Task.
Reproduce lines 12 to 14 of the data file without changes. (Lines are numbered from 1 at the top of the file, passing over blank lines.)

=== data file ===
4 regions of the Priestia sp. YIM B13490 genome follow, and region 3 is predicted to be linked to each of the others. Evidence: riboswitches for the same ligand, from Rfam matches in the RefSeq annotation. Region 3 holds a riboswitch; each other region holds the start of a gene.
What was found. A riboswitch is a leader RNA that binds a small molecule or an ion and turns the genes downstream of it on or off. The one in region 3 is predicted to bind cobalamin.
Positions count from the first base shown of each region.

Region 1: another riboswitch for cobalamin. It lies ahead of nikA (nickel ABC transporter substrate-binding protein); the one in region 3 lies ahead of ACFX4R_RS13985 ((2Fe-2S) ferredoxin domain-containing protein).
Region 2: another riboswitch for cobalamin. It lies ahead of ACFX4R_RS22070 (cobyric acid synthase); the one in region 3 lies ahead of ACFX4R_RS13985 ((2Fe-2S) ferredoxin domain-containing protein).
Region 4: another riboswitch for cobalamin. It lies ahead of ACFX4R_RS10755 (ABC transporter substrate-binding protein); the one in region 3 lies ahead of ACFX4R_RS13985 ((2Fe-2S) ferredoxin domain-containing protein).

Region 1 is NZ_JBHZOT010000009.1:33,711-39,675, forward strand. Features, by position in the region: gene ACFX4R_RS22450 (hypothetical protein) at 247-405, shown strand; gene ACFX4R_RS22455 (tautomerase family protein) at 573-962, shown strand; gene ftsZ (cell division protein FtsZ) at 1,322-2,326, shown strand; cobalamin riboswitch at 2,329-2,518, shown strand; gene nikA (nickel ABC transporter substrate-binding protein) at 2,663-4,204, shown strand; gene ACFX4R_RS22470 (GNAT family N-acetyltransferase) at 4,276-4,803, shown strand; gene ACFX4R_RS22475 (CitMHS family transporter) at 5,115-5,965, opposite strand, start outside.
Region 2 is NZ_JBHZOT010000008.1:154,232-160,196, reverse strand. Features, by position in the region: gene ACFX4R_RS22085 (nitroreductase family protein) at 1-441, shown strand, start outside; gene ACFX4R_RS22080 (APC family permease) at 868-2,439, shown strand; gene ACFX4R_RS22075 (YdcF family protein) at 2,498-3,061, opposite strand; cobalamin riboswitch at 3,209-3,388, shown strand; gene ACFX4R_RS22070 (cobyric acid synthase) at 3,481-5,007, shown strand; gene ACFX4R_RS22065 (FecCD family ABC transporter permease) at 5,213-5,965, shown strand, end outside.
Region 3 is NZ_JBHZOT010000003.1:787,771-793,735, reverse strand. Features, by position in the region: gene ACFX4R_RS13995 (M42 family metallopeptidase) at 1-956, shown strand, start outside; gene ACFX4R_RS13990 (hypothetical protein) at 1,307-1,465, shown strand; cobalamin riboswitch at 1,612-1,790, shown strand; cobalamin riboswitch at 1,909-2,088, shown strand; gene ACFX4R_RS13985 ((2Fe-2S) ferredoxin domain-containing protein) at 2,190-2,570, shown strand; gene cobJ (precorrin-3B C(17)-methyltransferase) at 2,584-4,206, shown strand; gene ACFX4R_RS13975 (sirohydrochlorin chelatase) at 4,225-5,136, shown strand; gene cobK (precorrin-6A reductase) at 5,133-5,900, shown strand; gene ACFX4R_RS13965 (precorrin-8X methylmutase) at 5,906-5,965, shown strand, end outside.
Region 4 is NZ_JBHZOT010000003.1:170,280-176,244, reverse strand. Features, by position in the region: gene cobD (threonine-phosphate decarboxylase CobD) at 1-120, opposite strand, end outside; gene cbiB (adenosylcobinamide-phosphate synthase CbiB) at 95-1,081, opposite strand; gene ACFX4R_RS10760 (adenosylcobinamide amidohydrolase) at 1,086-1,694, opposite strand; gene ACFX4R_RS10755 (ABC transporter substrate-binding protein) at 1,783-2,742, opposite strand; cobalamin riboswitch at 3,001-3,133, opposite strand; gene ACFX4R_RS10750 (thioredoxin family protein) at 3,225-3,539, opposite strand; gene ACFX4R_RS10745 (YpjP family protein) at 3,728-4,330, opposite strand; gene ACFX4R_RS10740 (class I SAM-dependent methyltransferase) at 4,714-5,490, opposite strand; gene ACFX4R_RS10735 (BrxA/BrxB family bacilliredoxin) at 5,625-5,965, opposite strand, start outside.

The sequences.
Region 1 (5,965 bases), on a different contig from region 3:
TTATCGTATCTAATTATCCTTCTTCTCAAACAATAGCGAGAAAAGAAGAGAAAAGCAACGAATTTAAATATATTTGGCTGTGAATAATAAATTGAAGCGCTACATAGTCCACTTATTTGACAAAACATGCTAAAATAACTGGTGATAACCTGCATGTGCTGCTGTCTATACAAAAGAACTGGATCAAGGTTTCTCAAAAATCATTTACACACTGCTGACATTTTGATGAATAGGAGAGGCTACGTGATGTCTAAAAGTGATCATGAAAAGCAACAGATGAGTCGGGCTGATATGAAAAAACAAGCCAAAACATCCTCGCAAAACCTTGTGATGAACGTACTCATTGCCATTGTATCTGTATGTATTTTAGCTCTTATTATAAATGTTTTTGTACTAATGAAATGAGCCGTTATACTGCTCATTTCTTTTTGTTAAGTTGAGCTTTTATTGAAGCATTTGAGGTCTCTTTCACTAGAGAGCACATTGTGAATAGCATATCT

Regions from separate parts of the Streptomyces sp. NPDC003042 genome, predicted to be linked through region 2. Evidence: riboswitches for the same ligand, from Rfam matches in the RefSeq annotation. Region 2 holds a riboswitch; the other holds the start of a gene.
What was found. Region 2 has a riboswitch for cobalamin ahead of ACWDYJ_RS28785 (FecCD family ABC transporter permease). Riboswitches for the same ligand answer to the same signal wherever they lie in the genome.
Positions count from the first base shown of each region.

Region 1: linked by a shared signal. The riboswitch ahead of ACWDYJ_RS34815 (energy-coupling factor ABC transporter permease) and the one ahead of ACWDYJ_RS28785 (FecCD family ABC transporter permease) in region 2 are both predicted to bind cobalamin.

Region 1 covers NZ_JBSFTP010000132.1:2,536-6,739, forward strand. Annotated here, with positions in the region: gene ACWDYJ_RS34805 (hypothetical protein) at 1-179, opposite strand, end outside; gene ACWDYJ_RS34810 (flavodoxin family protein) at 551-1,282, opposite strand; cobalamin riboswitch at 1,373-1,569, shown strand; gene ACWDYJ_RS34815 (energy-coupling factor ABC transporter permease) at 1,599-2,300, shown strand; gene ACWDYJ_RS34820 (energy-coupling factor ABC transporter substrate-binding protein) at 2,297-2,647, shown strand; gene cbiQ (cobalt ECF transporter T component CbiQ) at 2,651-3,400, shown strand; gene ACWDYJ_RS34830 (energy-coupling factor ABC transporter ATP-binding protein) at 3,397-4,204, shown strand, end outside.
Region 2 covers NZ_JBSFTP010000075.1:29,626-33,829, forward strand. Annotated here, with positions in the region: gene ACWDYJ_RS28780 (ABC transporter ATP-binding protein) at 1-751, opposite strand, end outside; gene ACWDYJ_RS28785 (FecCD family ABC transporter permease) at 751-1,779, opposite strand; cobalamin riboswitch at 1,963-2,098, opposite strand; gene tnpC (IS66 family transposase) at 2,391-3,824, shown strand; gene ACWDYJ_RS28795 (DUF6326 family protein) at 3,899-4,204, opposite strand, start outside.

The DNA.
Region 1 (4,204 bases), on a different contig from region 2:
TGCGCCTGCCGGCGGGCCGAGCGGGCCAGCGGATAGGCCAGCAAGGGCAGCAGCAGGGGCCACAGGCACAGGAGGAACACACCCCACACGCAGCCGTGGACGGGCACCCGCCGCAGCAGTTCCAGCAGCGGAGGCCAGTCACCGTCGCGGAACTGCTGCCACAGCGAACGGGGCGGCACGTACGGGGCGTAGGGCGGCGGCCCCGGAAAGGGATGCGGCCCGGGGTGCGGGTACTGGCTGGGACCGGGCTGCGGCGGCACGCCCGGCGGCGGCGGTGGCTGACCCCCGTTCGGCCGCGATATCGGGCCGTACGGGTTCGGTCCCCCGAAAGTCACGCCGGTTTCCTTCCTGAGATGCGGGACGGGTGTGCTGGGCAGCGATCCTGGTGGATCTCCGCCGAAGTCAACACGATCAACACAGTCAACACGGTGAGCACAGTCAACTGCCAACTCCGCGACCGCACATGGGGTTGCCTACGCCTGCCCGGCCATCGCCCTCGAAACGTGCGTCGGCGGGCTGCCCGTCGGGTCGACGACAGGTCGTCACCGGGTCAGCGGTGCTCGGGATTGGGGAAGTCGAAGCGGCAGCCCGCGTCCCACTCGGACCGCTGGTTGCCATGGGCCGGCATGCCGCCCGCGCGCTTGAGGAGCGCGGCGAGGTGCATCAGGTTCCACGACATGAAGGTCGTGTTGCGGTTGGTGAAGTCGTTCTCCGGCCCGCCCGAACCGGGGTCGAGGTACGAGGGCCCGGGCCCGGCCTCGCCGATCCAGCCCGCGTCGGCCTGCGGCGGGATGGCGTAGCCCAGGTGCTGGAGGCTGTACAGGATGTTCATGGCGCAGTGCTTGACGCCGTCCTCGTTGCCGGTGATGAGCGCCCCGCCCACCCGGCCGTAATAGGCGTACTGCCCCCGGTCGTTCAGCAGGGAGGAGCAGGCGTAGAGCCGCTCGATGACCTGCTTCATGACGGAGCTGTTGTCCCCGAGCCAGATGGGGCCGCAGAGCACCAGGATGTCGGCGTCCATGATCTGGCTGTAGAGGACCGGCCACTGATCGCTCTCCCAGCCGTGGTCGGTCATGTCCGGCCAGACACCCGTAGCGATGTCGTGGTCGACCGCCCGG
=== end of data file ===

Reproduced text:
Region 1 (5,965 bases), on a different contig from region 3:
TTATCGTATCTAATTATCCTTCTTCTCAAACAATAGCGAGAAAAGAAGAGAAAAGCAACGAATTTAAATATATTTGGCTGTGAATAATAAATTGAAGCGCTACATAGTCCACTTATTTGACAAAACATGCTAAAATAACTGGTGATAACCTGCATGTGCTGCTGTCTATACAAAAGAACTGGATCAAGGTTTCTCAAAAATCATTTACACACTGCTGACATTTTGATGAATAGGAGAGGCTACGTGATGTCTAAAAGTGATCATGAAAAGCAACAGATGAGTCGGGCTGATATGAAAAAACAAGCCAAAACATCCTCGCAAAACCTTGTGATGAACGTACTCATTGCCATTGTATCTGTATGTATTTTAGCTCTTATTATAAATGTTTTTGTACTAATGAAATGAGCCGTTATACTGCTCATTTCTTTTTGTTAAGTTGAGCTTTTATTGAAGCATTTGAGGTCTCTTTCACTAGAGAGCACATTGTGAATAGCATATCT

Regions from separate parts of the Streptomyces sp. NPDC003042 genome, predicted to be linked through region 2. Evidence: riboswitches for the same ligand, from Rfam matches in the RefSeq annotation. Region 2 holds a riboswitch; the other holds the start of a gene.